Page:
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Calderstones Park




Calderstones Park is situated in the Allerton area of the city and from 1845 until 1954 the stones that gave the park its name were situated in a circular arrangement on a site at the junction of Calderstones Road and Menlove Avenue. It is believed that the stones belonged to a burial chamber that was covered by a large mound of earth and that they were used as  a tomb around 5000 years ago.



Calderstones in 1840 ©The Northern Antiquarian



The tomb probably dates back to the Ice Age when the inhabitants of Liverpool were camped along the periphery of the Mersey and those who farmed further inland. The tomb would have been a place for the inhabitants to lay to rest the dead and exalt and pay homage to those of their ancestors who had passed. There are carved markings or circles on  the remaining stones of the type used by the Celts in Anglesey the various tribes that occupied Anglesey erected similar stone burial chambers, standing stones, and hill forts, many of which survived the ages in good condition and can still be visited today.

At the junction of Calderstones Road and Menlove Avenue there is a circular stone wall and this is probably within metres of the original tomb. The stones have been variously known as the dojer, rojer or Caldway stones and the mound were they were originally located was disturbed several times over the years but was destroyed in 1833. We know this because of a letter that was found quoting a farmhand who stated that "when the stones were dug down to, they looked as if there had been a little hut or cellar below" .  He also recalled that there was a cartload or two of burnt bones on the site.

During the mid and later 19th century certain academics had declared the Calderstones to have been part of a druidical circle. In the closing years of the century Professor Herdman returned to the earlier evidence and concluded that the stones were once part of a ruined dolmen or megalithic tomb which had been mistakenly taken for a circle due to the false impression held that all druidical remains should be so arranged.

The six surviving stones are of local sandstone and their sizes range from approximately eight by three feet to three and a half by two and a half feet. The markings which had been studied the previous century by Simpson were again analysed and latex moulds were made of the stones and carvings, which both enabled a precise record to be made and also highlight other worn carvings which were not previously visible. The carvings were placed into six categories; spirals, concentric circles, arcs, cup marks, cup and ring marks and footprints. There is also evidence of post-medieval and modern graffiti. Several of the carvings are similar to examples found in Anglesey and the late-neolithic burial site of Newgrange in the Boyne Valley.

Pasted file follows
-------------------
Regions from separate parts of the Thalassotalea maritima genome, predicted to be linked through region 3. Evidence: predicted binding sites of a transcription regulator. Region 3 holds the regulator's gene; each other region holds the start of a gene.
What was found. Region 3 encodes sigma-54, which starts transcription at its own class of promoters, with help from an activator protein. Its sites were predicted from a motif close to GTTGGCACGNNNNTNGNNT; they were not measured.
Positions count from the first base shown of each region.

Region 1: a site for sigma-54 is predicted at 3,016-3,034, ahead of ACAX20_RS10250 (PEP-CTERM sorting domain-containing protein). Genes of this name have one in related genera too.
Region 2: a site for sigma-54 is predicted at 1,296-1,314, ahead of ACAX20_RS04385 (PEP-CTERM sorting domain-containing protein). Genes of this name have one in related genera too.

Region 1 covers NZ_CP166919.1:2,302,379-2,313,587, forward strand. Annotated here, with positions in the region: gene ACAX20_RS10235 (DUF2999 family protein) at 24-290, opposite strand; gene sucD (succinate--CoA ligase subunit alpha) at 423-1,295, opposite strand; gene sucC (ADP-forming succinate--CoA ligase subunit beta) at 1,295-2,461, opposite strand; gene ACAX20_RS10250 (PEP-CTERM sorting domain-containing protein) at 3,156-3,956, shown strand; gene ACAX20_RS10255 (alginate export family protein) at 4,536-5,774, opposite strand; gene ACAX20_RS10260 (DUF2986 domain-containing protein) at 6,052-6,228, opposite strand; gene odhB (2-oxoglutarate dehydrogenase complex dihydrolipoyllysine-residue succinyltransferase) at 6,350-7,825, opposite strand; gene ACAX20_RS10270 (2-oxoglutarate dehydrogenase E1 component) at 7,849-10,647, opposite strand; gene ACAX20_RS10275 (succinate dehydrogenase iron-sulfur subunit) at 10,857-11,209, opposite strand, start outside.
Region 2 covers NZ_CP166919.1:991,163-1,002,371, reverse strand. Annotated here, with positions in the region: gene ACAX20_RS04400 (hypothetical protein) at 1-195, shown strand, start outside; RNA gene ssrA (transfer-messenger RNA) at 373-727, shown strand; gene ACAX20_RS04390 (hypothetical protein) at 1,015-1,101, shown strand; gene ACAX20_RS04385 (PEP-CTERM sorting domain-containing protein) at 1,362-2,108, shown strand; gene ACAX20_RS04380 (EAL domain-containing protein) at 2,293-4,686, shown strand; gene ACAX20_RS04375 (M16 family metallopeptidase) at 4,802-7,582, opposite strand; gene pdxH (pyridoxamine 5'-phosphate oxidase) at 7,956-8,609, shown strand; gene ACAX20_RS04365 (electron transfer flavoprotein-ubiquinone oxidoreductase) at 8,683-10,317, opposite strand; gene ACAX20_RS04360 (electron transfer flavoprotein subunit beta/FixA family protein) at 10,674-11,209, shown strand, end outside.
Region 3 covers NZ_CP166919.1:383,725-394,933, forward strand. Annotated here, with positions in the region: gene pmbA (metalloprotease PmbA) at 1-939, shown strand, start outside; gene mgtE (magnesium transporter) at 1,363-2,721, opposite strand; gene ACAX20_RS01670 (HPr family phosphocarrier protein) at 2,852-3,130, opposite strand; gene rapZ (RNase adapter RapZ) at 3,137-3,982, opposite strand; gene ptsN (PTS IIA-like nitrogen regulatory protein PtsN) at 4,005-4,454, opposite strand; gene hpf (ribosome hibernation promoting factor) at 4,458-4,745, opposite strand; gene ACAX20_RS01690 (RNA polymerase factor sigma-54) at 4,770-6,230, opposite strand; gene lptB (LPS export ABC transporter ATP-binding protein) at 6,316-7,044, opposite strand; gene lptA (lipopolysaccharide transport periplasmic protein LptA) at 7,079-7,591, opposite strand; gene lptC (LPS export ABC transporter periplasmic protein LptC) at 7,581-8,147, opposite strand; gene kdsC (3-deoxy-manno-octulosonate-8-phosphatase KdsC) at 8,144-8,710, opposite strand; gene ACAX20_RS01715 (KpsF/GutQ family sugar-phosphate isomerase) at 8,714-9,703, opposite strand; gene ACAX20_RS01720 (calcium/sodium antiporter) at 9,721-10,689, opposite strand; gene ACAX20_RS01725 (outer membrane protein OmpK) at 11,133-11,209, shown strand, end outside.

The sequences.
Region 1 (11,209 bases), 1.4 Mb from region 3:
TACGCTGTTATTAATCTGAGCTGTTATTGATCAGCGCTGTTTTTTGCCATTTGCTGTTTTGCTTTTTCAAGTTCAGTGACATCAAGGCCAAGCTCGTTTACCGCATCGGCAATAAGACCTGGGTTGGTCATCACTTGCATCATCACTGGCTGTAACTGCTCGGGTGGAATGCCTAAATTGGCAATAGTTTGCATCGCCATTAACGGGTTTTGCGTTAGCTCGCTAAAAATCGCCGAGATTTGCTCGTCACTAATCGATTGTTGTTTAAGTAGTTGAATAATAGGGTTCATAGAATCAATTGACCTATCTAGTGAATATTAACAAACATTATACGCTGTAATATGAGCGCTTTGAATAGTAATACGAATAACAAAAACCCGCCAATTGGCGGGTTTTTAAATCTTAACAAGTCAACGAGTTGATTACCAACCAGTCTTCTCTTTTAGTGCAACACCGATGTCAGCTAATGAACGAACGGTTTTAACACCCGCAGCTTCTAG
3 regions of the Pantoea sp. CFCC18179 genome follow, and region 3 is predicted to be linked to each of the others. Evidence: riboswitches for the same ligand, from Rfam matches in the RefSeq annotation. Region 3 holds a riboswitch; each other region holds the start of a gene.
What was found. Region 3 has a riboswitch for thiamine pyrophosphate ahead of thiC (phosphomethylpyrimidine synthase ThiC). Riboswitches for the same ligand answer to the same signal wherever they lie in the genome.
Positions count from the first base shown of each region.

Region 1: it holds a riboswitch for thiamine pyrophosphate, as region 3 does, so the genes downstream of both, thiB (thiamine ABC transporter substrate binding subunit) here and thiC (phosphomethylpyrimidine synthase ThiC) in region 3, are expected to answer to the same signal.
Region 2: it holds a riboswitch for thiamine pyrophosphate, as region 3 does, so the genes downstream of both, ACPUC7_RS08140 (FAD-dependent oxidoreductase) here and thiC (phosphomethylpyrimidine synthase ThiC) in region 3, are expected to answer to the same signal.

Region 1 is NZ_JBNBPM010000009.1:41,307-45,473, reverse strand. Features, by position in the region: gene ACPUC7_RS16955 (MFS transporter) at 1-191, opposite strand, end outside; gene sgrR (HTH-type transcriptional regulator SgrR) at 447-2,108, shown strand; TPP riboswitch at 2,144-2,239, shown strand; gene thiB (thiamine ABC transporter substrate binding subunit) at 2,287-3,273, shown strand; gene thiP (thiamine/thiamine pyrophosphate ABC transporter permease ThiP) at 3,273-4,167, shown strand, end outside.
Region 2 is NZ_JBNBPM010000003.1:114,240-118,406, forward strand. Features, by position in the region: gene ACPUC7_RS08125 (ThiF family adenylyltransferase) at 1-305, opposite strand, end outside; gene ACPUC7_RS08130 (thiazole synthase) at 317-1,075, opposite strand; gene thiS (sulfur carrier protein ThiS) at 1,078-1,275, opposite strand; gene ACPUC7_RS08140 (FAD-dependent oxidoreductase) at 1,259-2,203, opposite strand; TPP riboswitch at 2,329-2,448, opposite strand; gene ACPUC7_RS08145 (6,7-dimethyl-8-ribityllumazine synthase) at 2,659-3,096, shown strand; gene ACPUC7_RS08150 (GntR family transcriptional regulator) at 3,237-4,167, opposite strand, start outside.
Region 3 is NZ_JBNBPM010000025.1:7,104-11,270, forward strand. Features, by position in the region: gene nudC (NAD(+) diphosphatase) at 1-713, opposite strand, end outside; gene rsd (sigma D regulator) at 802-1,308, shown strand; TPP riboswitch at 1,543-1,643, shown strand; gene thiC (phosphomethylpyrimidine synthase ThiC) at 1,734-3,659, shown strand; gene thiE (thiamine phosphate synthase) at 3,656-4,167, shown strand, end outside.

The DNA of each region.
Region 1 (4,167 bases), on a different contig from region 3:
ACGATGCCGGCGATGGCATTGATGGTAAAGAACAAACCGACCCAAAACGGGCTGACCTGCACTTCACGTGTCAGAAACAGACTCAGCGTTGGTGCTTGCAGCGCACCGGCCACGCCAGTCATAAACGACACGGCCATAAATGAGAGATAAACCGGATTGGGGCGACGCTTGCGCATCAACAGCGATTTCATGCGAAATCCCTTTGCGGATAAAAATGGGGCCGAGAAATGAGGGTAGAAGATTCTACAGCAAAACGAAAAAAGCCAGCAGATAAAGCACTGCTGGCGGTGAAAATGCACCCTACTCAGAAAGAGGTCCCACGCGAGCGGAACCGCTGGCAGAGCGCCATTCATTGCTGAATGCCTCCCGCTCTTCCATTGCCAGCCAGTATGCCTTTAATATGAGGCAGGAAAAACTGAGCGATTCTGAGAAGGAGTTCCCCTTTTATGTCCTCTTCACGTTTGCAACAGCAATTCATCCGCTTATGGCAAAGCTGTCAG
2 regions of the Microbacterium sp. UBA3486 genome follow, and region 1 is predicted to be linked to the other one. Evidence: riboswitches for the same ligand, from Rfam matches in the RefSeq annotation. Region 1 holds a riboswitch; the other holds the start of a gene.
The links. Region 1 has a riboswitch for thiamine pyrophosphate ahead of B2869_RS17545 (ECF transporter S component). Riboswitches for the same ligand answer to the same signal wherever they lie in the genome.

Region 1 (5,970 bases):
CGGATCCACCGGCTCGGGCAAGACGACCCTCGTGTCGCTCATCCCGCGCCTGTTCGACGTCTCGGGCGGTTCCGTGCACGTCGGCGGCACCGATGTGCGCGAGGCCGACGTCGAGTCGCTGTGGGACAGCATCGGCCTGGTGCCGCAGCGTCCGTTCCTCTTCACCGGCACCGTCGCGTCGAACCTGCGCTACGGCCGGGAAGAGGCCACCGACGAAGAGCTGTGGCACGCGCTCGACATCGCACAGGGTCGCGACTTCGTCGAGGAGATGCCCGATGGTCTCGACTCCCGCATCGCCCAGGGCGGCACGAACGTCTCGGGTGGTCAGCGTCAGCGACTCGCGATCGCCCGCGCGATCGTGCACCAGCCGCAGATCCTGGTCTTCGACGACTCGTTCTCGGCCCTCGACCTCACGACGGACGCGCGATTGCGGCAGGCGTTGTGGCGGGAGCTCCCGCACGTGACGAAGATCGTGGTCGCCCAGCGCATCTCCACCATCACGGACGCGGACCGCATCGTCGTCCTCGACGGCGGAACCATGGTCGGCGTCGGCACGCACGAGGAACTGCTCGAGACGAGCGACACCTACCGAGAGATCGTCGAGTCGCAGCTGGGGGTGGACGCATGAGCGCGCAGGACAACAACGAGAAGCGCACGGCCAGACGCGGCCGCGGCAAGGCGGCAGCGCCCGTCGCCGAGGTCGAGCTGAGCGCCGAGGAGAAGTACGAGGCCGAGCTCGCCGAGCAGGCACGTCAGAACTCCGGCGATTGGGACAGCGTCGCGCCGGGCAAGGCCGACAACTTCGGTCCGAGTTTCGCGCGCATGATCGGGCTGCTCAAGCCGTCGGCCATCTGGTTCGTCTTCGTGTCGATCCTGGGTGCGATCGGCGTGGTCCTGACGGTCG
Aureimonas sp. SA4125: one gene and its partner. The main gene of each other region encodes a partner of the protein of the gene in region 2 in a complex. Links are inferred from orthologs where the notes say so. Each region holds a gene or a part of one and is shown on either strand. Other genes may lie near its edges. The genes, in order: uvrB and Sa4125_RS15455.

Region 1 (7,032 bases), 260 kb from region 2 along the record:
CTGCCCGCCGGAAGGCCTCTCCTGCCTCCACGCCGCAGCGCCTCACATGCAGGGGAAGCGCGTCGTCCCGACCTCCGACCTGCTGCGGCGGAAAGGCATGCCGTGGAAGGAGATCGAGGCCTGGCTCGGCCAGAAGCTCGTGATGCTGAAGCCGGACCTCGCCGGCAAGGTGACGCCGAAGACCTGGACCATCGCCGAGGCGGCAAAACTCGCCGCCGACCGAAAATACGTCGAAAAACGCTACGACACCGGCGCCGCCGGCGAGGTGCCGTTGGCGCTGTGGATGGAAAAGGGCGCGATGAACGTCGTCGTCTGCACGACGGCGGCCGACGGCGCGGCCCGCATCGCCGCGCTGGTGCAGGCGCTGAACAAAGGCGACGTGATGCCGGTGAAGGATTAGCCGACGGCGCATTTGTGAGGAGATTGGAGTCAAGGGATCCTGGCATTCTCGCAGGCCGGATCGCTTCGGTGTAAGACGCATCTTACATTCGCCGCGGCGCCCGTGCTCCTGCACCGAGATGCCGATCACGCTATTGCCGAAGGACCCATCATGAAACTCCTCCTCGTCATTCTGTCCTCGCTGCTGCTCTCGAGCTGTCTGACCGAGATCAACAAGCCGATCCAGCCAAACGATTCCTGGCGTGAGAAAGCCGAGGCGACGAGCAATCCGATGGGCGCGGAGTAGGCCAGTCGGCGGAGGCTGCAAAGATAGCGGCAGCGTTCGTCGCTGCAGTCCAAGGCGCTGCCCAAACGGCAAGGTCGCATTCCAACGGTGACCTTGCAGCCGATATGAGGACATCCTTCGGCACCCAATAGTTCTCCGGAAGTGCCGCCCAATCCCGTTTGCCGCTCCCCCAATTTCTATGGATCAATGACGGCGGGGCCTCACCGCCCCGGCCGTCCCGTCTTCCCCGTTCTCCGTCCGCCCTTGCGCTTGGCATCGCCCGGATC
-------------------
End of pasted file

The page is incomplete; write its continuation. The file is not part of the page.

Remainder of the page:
The stones were relocated by Joseph Need Walker during his ownership, becoming a gateway feature to the eponymous estate. The stones are now housed in the Harthill Greenhouses in Calderstones Park having been moved from their previous location in an enclosure just outside the park gates in 1954 to protect them from further weathering.


Calderstones Mansion House  © Rept0n1x at Wikimedia



Originally part of the 1,583-acre (6.41 km2) expanse of the Manor of Allerton, around 1726 the area now known as Calderstones Park was sold by its owners to settle family  debts. Eventually, the Liverpool merchant Thomas Martin became owner. He added to the estate before selling the area to Joseph Need Walker, a lead shot manufacturer with business interests in Liverpool. Walker acquired the estate in 1825 when the principal building was known as "The Old House". By 1828 this old farmhouse had been swept aside to make way for the mansion, Calderstones House.

In 1875 the estate was sold to Charles MacIver for £52,000. A Liverpool shipping magnate, he had joined Samuel Cunard in establishing the British and North American Royal Steam Packet Company - later and better known as Cunard Line. Charles MacIver retired in 1874 and his younger sons, Henry and Charles, took the reins.

In 1902 the MacIvers sold Calderstones for the sum of £43,000, to Liverpool Corporation.

The Reader Organisation has announced that they have signed a lease with Liverpool City Council for Calderstones Mansion House giving them residency for 125 years.

The park now hosts numerous events throughout the year, follow the links below for more information.




Type:                  Public Park
Location:           Liverpool, England, UK
Coordinates      53°22′54″N 2°53′39″WCoordinates: 53°22′54″N 2°53′39″W
Area :                 126 acres (0.51 km2)[1]
Created:             1905 [2]
Operated by:     Liverpool City Council
Open:                   All year







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Sources

Liverpool Central Library
Liverpool Records Office
Wikipedia
Liverpool City Council


Robert F Edwards
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